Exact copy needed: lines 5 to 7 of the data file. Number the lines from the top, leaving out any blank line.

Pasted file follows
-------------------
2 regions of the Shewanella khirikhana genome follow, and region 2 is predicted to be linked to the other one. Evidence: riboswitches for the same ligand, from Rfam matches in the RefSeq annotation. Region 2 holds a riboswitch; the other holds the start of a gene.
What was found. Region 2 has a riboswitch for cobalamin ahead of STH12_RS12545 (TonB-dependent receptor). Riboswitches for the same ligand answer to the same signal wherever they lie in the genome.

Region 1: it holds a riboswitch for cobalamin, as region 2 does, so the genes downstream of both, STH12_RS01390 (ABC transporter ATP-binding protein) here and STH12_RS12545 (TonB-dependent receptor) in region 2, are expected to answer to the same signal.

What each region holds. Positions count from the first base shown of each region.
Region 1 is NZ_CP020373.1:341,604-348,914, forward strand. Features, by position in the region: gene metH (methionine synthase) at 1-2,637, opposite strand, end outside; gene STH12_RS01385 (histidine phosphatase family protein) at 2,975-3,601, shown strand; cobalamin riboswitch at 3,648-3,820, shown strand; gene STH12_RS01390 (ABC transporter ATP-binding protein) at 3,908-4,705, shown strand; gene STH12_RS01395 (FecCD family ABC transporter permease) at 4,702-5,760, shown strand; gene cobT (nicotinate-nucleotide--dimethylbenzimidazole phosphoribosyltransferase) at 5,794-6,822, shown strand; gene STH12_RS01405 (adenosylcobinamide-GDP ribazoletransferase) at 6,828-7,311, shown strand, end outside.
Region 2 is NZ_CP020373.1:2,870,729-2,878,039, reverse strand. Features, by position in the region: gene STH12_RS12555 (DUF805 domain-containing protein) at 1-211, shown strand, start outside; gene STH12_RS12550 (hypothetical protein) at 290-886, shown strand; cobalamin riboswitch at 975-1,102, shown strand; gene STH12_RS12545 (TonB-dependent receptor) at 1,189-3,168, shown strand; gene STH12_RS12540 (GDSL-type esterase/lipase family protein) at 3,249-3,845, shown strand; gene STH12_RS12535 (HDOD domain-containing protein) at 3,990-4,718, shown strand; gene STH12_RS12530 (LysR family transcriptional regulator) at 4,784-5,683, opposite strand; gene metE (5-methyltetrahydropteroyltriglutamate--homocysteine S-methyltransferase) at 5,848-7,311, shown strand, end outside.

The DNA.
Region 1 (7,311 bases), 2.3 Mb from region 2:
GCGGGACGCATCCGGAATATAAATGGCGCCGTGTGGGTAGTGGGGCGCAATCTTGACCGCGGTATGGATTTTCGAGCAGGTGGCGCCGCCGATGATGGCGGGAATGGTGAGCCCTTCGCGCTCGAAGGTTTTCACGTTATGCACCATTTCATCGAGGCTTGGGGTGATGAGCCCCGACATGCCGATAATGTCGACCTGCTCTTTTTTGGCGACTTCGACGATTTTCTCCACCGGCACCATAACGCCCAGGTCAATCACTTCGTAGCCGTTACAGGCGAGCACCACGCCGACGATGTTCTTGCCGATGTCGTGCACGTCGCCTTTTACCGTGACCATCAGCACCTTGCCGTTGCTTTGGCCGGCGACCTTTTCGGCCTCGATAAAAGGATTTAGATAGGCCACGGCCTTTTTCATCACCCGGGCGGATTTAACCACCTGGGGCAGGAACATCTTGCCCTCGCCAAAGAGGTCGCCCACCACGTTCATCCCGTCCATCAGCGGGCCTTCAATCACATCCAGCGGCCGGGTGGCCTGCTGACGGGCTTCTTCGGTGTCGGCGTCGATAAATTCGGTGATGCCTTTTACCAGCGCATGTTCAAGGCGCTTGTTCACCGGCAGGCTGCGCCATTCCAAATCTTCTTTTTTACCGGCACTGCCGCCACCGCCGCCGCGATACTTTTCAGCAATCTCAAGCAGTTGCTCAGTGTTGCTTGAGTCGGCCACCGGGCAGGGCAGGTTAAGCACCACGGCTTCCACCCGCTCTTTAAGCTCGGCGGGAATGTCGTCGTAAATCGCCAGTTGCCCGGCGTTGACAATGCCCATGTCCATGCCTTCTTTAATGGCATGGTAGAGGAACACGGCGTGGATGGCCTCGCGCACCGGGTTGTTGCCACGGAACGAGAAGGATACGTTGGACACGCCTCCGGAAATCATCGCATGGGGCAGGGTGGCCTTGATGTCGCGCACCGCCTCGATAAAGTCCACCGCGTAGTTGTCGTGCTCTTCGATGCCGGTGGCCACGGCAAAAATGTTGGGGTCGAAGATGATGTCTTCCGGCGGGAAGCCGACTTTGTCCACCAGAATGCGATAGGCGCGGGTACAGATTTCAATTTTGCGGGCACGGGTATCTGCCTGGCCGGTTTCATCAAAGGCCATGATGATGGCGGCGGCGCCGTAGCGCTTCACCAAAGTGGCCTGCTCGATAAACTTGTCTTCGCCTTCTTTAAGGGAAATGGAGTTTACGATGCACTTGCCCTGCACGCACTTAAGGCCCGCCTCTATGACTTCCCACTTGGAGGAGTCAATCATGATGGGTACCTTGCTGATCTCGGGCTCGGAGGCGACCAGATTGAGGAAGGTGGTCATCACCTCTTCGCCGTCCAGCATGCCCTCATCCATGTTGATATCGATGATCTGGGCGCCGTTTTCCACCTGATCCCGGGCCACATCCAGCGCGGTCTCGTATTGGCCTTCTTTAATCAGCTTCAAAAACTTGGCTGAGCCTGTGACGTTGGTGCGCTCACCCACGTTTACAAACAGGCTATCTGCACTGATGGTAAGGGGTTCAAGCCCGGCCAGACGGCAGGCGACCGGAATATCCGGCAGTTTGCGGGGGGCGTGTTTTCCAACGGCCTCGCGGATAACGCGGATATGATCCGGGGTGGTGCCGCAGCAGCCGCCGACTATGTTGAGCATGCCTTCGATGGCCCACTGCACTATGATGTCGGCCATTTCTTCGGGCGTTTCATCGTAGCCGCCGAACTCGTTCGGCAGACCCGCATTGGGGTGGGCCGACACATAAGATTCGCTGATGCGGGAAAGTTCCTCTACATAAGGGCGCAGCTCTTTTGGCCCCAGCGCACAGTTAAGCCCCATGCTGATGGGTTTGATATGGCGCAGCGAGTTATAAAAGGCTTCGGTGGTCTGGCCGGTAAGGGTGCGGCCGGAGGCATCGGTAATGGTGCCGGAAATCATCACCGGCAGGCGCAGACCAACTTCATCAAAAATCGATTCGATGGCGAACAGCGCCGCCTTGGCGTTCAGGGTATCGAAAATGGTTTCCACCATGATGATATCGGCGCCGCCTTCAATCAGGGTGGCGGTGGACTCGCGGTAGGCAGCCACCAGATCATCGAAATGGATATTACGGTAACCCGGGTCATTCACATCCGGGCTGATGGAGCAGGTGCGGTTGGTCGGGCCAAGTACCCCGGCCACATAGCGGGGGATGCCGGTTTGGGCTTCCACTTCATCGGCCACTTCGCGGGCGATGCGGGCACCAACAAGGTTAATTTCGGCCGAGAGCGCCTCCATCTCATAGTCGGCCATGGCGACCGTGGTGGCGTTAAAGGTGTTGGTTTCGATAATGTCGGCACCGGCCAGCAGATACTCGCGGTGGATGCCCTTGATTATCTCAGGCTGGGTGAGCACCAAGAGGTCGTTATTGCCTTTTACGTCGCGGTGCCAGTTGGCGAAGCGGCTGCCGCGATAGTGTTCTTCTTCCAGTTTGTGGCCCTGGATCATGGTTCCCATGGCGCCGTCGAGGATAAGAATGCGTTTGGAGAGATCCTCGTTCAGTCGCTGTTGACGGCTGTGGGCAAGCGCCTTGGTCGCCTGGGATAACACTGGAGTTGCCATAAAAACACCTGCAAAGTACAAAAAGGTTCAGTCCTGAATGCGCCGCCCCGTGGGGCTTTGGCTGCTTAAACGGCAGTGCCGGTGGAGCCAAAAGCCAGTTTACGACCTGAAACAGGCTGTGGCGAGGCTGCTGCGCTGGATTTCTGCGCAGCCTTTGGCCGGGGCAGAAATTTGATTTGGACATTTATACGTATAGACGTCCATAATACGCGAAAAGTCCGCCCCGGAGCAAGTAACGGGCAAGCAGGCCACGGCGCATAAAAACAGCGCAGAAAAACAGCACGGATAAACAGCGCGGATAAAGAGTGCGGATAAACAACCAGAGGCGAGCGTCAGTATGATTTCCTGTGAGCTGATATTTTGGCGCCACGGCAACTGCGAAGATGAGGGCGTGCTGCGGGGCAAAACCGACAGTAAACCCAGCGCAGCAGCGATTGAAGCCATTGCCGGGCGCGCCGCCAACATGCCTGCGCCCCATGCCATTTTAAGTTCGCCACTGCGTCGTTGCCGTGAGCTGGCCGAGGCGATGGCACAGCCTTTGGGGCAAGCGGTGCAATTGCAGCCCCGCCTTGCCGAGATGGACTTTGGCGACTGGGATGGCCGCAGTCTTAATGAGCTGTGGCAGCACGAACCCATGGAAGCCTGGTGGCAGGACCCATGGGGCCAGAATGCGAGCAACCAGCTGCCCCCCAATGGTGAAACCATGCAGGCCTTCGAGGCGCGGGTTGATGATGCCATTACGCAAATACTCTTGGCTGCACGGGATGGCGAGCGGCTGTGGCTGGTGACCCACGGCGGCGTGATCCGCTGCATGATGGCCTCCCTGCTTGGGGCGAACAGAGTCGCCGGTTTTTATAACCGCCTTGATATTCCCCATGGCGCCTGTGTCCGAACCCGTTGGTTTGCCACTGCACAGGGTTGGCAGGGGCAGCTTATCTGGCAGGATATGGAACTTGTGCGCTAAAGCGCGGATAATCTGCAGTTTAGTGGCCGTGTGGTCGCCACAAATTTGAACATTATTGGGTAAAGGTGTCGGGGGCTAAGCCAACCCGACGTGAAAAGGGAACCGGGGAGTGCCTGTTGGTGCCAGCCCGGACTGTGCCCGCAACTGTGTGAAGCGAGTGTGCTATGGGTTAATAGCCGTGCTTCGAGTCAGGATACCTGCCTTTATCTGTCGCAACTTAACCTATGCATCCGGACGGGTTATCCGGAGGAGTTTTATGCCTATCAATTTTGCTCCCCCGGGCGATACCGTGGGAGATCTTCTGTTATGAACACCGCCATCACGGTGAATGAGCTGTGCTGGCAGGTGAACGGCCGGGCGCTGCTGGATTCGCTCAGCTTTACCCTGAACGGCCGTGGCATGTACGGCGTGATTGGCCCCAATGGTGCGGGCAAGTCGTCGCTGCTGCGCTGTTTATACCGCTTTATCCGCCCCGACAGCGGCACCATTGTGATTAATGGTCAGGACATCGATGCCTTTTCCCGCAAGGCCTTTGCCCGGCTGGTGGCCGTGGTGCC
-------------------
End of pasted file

Region 1 is NZ_CP020373.1:341,604-348,914, forward strand. Features, by position in the region: gene metH (methionine synthase) at 1-2,637, opposite strand, end outside; gene STH12_RS01385 (histidine phosphatase family protein) at 2,975-3,601, shown strand; cobalamin riboswitch at 3,648-3,820, shown strand; gene STH12_RS01390 (ABC transporter ATP-binding protein) at 3,908-4,705, shown strand; gene STH12_RS01395 (FecCD family ABC transporter permease) at 4,702-5,760, shown strand; gene cobT (nicotinate-nucleotide--dimethylbenzimidazole phosphoribosyltransferase) at 5,794-6,822, shown strand; gene STH12_RS01405 (adenosylcobinamide-GDP ribazoletransferase) at 6,828-7,311, shown strand, end outside.
Region 2 is NZ_CP020373.1:2,870,729-2,878,039, reverse strand. Features, by position in the region: gene STH12_RS12555 (DUF805 domain-containing protein) at 1-211, shown strand, start outside; gene STH12_RS12550 (hypothetical protein) at 290-886, shown strand; cobalamin riboswitch at 975-1,102, shown strand; gene STH12_RS12545 (TonB-dependent receptor) at 1,189-3,168, shown strand; gene STH12_RS12540 (GDSL-type esterase/lipase family protein) at 3,249-3,845, shown strand; gene STH12_RS12535 (HDOD domain-containing protein) at 3,990-4,718, shown strand; gene STH12_RS12530 (LysR family transcriptional regulator) at 4,784-5,683, opposite strand; gene metE (5-methyltetrahydropteroyltriglutamate--homocysteine S-methyltransferase) at 5,848-7,311, shown strand, end outside.

The DNA.